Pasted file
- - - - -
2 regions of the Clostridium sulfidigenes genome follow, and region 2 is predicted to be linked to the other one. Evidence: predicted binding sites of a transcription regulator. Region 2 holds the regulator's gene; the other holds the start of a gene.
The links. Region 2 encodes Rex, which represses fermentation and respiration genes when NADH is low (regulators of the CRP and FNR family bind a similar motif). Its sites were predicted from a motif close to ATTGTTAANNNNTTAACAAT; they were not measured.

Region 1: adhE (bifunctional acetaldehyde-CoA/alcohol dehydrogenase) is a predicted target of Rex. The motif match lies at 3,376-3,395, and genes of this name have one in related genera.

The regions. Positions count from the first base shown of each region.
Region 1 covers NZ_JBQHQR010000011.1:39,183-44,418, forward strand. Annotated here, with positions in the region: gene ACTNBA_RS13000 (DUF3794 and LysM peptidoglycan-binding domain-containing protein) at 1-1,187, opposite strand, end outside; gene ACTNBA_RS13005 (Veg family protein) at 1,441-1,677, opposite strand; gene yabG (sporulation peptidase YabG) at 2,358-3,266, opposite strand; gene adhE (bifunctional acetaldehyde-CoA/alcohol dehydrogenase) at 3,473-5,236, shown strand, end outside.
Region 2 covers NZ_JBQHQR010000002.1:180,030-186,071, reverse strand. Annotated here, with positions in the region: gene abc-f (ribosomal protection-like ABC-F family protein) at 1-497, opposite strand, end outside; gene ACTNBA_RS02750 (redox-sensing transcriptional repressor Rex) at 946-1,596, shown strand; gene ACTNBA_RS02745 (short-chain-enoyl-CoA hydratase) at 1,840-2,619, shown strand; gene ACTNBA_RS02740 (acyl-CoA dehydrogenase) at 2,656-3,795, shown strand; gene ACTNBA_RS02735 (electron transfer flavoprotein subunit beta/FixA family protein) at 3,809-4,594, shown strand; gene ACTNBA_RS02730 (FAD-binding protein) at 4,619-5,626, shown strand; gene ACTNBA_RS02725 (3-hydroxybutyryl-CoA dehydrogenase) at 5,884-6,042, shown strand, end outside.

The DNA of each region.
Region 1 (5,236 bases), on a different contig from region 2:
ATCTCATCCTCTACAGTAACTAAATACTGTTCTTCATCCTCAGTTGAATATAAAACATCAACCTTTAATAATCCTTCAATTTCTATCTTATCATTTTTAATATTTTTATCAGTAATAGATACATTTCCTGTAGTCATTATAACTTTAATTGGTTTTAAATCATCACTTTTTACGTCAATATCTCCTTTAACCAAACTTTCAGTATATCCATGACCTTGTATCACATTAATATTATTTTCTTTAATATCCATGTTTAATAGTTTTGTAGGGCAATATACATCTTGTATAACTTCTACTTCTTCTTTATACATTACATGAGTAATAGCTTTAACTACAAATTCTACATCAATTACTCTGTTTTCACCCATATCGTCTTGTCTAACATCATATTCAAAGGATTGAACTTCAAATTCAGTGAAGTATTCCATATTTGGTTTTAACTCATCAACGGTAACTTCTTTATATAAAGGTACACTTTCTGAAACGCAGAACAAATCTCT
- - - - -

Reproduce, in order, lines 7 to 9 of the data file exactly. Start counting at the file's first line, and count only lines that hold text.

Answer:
The DNA of each region.
Region 1 (5,236 bases), on a different contig from region 2:
ATCTCATCCTCTACAGTAACTAAATACTGTTCTTCATCCTCAGTTGAATATAAAACATCAACCTTTAATAATCCTTCAATTTCTATCTTATCATTTTTAATATTTTTATCAGTAATAGATACATTTCCTGTAGTCATTATAACTTTAATTGGTTTTAAATCATCACTTTTTACGTCAATATCTCCTTTAACCAAACTTTCAGTATATCCATGACCTTGTATCACATTAATATTATTTTCTTTAATATCCATGTTTAATAGTTTTGTAGGGCAATATACATCTTGTATAACTTCTACTTCTTCTTTATACATTACATGAGTAATAGCTTTAACTACAAATTCTACATCAATTACTCTGTTTTCACCCATATCGTCTTGTCTAACATCATATTCAAAGGATTGAACTTCAAATTCAGTGAAGTATTCCATATTTGGTTTTAACTCATCAACGGTAACTTCTTTATATAAAGGTACACTTTCTGAAACGCAGAACAAATCTCT